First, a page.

The Publishers Association and Association of Authors' Agents have said they "look forward to engaging" with a new expert advisory panel set up to investigate the pandemic's impact on arts and culture, despite a lack of representatives from the industry.
The Arts & Humanities Research Council (AHRC) and the Department for Digital, Culture, Media & Sport (DCMS) announced the panel yesterday (4th August). Meeting monthly, it is tasked with investigating Covid-19's effect on the arts, cultural and creative sectors making recommendations for the government's recovery plans.
Recommednations from the panel will be based on insights and data from UKRI AHRC live research projects. They include the Towards a National Collection project on bringing the UK's cultural assets together to make them more accessible and assembling digital collections..
It is co-chaired by the executive chair of AHRC, Professor Andrew Thompson, and Neil Mendoza, recently appointed the government’s commissioner for cultural recovery and renewal. Members include Chris Michaels of the National Gallery, recording artist Imogen Heap and Dr Joanna Abeyie of consultancy Blue Moon.
However no one currently working in publishing or bookselling has been included on the panel. Although Mendoza founded the Forward contract publishing firm in 1986, he sold it on in 2001. The news comes after trade figures criticised the DCMS for including no one from the industry in its Cultural Renewal Taskforce.
Meeting monthly, the panel will consider new business models for the creative sector, monetisation of digital content and the return of live events. It forms part of the Boundless Creativity project, which seeks to explore and demonstrate innovation during the pandemic and provide an evidence base to inform cultural recovery.
Mendoza said: “Our culture holds us together. From heritage sites to immersive theatre, culture in all its forms is a vital part of our lives throughout the nation. This project is a unique and immediate opportunity to explore the impact of the pandemic on culture and learn how digital innovation can support the sector’s ultimate recovery and renewal. I look forward to working with this talented panel of experts and creators to bring together insights for the benefit of the sector.”
Isobel Dixon, president of the Association of Authors' Agents, told The Bookseller: "Following the government’s Cultural Renewal Taskforce, I note the new DCMS expert advisory panel, and while I look forward to engaging with the panel and DCMS in future, I do regret the absence of a publishing trade presence on the panel itself. Writers, books and publishing underpin so much else in education, film, theatre, and the arts in general, and I feel very strongly that those who work so closely with these creators and core drivers within the UK creative economy need to be listened to closely – more than ever in these times of crisis when such far-reaching decisions are made so swiftly.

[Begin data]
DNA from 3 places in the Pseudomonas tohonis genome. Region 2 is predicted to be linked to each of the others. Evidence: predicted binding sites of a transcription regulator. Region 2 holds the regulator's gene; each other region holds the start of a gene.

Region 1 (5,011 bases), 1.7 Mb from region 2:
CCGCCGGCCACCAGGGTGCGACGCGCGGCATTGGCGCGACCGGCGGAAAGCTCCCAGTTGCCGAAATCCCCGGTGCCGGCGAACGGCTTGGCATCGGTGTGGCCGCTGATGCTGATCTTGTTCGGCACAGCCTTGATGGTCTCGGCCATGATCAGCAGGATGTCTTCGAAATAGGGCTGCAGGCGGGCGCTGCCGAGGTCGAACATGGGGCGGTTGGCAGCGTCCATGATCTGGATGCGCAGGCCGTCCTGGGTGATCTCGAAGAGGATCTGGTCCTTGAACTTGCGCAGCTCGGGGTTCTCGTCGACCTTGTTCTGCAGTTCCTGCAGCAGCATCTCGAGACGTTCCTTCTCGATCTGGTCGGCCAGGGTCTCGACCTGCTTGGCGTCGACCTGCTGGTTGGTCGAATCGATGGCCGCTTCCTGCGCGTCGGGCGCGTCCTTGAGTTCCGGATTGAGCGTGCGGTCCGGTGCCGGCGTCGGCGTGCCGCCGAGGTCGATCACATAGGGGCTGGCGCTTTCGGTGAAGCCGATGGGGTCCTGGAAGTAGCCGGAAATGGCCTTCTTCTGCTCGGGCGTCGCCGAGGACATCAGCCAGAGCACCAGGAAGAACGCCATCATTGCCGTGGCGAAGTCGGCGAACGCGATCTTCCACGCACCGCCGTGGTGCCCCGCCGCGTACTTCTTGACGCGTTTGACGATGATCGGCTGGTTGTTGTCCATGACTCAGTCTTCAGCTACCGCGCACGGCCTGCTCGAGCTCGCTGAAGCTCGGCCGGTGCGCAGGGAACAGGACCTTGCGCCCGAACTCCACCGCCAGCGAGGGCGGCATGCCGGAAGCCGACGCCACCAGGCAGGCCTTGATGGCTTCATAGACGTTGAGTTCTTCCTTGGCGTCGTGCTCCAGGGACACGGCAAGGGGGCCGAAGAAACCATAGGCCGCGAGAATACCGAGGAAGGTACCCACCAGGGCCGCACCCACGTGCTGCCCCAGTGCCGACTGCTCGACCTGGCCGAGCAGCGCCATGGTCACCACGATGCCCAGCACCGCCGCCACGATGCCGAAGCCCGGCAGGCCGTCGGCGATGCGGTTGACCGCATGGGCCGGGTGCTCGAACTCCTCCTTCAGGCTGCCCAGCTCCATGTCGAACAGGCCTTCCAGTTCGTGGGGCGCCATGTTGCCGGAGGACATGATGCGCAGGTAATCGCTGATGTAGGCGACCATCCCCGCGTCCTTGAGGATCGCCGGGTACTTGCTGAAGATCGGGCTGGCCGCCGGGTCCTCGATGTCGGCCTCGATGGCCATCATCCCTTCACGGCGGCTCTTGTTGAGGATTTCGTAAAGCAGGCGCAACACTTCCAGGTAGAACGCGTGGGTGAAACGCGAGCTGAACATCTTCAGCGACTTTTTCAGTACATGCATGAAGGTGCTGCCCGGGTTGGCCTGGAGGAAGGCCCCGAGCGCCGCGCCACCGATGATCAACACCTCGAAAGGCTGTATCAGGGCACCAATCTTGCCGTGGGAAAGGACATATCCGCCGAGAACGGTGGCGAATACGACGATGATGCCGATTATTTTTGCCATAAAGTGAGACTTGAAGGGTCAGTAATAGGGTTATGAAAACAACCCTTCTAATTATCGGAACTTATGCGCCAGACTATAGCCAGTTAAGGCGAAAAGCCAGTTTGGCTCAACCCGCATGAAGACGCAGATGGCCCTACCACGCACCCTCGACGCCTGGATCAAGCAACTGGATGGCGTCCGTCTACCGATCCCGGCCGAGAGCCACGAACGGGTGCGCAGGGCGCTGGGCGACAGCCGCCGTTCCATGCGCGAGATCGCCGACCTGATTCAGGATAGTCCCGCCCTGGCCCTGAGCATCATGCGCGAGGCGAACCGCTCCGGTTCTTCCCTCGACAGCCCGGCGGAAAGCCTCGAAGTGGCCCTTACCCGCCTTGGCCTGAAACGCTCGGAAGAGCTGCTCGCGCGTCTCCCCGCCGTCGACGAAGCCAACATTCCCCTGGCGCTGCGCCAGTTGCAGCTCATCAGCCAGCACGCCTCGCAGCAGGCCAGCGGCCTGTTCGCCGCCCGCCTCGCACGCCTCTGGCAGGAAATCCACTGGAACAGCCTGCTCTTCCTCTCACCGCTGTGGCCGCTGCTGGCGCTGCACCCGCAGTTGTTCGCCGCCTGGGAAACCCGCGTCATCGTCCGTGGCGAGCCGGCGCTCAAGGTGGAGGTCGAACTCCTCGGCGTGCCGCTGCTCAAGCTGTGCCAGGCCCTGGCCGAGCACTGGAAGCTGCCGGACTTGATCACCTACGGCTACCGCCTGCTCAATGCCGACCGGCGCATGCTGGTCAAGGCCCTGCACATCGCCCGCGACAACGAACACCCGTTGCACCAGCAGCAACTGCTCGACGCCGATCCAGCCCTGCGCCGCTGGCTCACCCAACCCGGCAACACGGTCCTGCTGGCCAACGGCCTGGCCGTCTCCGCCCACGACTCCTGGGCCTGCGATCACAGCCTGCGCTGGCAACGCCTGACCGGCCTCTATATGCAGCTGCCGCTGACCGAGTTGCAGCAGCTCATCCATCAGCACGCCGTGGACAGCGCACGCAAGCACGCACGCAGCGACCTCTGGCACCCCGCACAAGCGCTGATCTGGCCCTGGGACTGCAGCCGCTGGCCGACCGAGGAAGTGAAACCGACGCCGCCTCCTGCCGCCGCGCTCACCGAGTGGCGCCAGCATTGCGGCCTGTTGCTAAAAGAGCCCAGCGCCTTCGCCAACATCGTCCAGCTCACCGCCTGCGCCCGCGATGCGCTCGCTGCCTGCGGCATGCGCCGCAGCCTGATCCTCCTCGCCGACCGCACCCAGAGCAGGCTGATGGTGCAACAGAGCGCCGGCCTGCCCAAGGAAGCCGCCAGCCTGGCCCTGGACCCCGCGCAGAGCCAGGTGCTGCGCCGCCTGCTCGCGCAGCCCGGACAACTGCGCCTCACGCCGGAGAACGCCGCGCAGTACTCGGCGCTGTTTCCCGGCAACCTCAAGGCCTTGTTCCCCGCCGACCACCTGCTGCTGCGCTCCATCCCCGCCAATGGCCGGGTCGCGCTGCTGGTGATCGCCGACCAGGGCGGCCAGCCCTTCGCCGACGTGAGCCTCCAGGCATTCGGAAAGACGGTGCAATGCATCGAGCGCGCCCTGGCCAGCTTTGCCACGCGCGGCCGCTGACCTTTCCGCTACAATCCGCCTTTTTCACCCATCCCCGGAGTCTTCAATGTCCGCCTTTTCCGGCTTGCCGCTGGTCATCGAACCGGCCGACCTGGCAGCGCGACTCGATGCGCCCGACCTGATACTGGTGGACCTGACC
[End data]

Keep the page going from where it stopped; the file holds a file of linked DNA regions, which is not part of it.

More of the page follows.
"The AAA – with its members representing writers across all media – and other organisations such as the Society of Authors, the PA, the BA and the Alliance for Intellectual Property feed data and views to government through various routes, and we continue to share information with ACE, DCMS and direct to the IP Minister and MPs. We have important insights to share, and will continue to campaign across our sector in order to protect so much that is under threat from many quarters. Fully informed engagement is key."
Stephen Lotinga, c.e.o. of the Publishers Association, also said it was “vital” to engage with the project as part of many ways the PA liaises with government.
He said: “It’s absolutely vital that publishing is at the heart of the creative industries post-Covid recovery and we look forward to engaging with the Boundless Creativity project. There are numerous ways in which we interact with government, they consult with us regularly on publishing’s issues and, in our experience, listen carefully. The recent cut in VAT on digital books and journals being just one example of an ongoing commitment to our industry.”
The UKRI Arts and Humanities Research Council said in a statement: "The co-chair of the panel is Neil Mendoza, who has a distinguished career in publishing having co-founded the pioneering publisher, Forward. In addition, the AHRC/DCMS Joint Research project and indeed the whole Boundless Creativity initiative has the senior input and leadership of several authors, including Professor Andrew Thompson, co-chair, and Professor Edward Harcourt.
"AHRC’s partnership with Hay Festival this year was also essential in bringing the Wordsworth 250 celebrations to a wide audience digitally, and the learnings from this collaboration will be incorporated into this review."
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